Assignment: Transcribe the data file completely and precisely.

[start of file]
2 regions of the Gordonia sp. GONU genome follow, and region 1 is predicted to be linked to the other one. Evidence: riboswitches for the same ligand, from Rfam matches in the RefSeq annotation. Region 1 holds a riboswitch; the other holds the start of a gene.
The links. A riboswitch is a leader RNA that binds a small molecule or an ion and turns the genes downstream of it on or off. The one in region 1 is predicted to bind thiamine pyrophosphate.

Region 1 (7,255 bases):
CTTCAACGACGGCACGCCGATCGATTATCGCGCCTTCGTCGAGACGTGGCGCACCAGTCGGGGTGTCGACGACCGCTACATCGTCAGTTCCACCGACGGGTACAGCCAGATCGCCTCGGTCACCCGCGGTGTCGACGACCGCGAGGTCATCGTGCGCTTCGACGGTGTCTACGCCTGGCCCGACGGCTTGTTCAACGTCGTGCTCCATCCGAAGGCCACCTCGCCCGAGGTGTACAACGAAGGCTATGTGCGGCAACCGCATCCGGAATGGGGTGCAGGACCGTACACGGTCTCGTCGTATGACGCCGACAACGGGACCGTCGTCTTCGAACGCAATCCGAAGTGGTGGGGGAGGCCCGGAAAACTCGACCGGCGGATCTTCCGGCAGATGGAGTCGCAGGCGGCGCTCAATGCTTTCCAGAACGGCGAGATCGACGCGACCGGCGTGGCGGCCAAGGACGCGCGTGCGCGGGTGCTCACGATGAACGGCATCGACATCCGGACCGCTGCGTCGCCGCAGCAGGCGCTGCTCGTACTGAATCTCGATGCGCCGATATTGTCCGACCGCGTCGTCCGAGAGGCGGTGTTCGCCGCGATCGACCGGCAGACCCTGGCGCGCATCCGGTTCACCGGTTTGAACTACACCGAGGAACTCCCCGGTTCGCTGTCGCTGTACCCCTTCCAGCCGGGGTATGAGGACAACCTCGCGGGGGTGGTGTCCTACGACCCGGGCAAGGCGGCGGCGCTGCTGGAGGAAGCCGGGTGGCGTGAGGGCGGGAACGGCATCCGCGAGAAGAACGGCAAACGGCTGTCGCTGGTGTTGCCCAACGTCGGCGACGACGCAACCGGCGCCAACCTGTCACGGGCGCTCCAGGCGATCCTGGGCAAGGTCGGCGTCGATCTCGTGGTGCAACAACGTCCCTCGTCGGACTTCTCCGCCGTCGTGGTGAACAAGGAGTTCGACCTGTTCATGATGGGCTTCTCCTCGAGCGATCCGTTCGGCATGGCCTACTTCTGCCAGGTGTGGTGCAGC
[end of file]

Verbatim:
2 regions of the Gordonia sp. GONU genome follow, and region 1 is predicted to be linked to the other one. Evidence: riboswitches for the same ligand, from Rfam matches in the RefSeq annotation. Region 1 holds a riboswitch; the other holds the start of a gene.
The links. A riboswitch is a leader RNA that binds a small molecule or an ion and turns the genes downstream of it on or off. The one in region 1 is predicted to bind thiamine pyrophosphate.

Region 1 (7,255 bases):
CTTCAACGACGGCACGCCGATCGATTATCGCGCCTTCGTCGAGACGTGGCGCACCAGTCGGGGTGTCGACGACCGCTACATCGTCAGTTCCACCGACGGGTACAGCCAGATCGCCTCGGTCACCCGCGGTGTCGACGACCGCGAGGTCATCGTGCGCTTCGACGGTGTCTACGCCTGGCCCGACGGCTTGTTCAACGTCGTGCTCCATCCGAAGGCCACCTCGCCCGAGGTGTACAACGAAGGCTATGTGCGGCAACCGCATCCGGAATGGGGTGCAGGACCGTACACGGTCTCGTCGTATGACGCCGACAACGGGACCGTCGTCTTCGAACGCAATCCGAAGTGGTGGGGGAGGCCCGGAAAACTCGACCGGCGGATCTTCCGGCAGATGGAGTCGCAGGCGGCGCTCAATGCTTTCCAGAACGGCGAGATCGACGCGACCGGCGTGGCGGCCAAGGACGCGCGTGCGCGGGTGCTCACGATGAACGGCATCGACATCCGGACCGCTGCGTCGCCGCAGCAGGCGCTGCTCGTACTGAATCTCGATGCGCCGATATTGTCCGACCGCGTCGTCCGAGAGGCGGTGTTCGCCGCGATCGACCGGCAGACCCTGGCGCGCATCCGGTTCACCGGTTTGAACTACACCGAGGAACTCCCCGGTTCGCTGTCGCTGTACCCCTTCCAGCCGGGGTATGAGGACAACCTCGCGGGGGTGGTGTCCTACGACCCGGGCAAGGCGGCGGCGCTGCTGGAGGAAGCCGGGTGGCGTGAGGGCGGGAACGGCATCCGCGAGAAGAACGGCAAACGGCTGTCGCTGGTGTTGCCCAACGTCGGCGACGACGCAACCGGCGCCAACCTGTCACGGGCGCTCCAGGCGATCCTGGGCAAGGTCGGCGTCGATCTCGTGGTGCAACAACGTCCCTCGTCGGACTTCTCCGCCGTCGTGGTGAACAAGGAGTTCGACCTGTTCATGATGGGCTTCTCCTCGAGCGATCCGTTCGGCATGGCCTACTTCTGCCAGGTGTGGTGCAGC